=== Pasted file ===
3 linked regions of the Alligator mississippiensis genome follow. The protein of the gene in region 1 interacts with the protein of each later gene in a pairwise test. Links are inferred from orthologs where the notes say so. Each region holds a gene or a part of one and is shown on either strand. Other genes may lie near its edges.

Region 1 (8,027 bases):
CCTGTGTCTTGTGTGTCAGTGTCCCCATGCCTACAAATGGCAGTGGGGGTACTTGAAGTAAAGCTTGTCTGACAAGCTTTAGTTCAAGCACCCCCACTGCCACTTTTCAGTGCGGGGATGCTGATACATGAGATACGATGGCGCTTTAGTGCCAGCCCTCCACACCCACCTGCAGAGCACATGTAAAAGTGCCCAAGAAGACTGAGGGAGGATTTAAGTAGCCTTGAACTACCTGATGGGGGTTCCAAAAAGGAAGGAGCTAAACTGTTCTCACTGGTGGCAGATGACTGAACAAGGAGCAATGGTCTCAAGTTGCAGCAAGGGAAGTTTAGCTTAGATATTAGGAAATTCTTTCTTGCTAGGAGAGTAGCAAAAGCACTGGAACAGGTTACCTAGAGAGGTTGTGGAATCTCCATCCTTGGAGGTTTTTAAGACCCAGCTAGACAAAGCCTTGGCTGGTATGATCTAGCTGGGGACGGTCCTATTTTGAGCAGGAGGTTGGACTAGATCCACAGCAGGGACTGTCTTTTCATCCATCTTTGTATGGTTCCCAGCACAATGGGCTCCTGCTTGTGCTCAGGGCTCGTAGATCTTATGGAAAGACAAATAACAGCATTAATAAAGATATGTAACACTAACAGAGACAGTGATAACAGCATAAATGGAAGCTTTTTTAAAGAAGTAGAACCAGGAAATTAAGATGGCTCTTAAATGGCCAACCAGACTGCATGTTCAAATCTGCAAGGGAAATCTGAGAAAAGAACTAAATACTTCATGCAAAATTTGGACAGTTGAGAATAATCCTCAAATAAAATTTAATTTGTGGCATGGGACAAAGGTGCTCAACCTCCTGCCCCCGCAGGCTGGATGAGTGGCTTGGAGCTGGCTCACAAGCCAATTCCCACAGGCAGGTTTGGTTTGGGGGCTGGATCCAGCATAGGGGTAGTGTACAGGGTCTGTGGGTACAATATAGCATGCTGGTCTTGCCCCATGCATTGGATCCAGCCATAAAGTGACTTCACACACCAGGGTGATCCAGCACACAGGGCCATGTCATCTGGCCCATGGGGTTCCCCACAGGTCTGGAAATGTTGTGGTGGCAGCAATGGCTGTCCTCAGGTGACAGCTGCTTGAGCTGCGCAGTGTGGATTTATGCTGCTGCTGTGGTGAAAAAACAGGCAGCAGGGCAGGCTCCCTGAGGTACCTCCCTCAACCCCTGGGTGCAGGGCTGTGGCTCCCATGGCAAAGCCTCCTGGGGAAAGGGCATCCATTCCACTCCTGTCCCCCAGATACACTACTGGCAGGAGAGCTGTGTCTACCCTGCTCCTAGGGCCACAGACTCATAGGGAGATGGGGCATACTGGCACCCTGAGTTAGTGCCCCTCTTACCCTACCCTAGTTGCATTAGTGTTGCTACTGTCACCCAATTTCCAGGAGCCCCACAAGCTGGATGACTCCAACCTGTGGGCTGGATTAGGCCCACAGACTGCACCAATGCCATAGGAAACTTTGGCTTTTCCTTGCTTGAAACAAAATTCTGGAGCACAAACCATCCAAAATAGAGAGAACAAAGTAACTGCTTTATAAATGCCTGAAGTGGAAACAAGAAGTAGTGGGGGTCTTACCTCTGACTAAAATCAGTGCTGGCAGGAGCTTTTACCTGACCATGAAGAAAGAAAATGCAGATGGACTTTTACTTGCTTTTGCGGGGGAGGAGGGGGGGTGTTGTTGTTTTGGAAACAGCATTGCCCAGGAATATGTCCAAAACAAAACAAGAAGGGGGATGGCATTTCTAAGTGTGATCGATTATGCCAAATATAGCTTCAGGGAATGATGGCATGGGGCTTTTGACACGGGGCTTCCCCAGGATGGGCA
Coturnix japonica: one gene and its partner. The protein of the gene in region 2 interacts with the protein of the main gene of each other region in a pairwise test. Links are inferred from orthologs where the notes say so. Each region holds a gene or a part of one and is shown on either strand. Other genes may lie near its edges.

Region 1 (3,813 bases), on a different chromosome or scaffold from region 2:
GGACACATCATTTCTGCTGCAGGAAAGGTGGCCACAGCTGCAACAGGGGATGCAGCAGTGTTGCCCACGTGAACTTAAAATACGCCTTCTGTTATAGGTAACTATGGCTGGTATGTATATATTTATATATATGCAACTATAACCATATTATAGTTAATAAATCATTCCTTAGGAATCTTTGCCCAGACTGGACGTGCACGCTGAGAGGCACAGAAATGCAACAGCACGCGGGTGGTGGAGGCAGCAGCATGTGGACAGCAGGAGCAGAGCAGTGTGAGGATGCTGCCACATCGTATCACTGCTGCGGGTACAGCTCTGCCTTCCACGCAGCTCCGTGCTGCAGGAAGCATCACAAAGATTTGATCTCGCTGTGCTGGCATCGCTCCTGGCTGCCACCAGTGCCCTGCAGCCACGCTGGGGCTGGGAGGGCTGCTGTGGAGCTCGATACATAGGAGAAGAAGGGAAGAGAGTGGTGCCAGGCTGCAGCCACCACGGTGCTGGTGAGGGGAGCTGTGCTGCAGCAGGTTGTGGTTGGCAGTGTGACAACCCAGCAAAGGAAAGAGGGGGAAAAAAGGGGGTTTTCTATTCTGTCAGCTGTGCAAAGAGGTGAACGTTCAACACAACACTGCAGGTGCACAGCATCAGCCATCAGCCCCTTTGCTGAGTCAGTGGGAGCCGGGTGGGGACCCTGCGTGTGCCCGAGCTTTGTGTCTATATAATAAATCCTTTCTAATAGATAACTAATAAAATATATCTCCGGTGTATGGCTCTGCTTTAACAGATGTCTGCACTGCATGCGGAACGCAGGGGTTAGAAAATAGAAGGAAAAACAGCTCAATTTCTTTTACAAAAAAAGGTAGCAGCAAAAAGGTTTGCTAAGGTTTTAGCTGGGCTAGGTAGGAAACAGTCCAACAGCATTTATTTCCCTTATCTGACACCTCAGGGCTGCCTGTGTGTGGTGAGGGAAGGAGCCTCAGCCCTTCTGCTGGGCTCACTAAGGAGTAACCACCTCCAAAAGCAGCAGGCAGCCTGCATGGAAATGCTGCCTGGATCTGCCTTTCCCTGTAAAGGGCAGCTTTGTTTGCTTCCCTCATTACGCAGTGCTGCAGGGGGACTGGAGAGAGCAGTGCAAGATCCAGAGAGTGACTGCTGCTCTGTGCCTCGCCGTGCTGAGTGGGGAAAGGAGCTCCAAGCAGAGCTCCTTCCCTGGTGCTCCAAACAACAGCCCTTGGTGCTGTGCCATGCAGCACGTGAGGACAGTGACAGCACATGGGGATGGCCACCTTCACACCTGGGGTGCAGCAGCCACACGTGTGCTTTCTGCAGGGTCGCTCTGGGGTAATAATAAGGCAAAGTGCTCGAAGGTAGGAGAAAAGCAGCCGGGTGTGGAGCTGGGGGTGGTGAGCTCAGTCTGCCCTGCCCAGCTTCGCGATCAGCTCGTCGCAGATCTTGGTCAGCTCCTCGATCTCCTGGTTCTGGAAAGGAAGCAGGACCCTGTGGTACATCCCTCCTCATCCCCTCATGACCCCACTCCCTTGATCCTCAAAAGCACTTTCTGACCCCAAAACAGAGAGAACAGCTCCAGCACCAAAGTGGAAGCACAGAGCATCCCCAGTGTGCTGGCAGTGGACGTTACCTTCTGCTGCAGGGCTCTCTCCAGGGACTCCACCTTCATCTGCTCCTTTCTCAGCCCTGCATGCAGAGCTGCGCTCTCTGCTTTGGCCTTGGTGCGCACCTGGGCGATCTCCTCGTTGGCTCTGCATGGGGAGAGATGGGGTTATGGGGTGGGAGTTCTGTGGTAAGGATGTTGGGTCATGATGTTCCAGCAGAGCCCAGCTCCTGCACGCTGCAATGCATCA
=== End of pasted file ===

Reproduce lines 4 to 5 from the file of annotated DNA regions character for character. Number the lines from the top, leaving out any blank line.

Coturnix japonica: one gene and its partner. The protein of the gene in region 2 interacts with the protein of the main gene of each other region in a pairwise test. Links are inferred from orthologs where the notes say so. Each region holds a gene or a part of one and is shown on either strand. Other genes may lie near its edges.

Region 1 (3,813 bases), on a different chromosome or scaffold from region 2: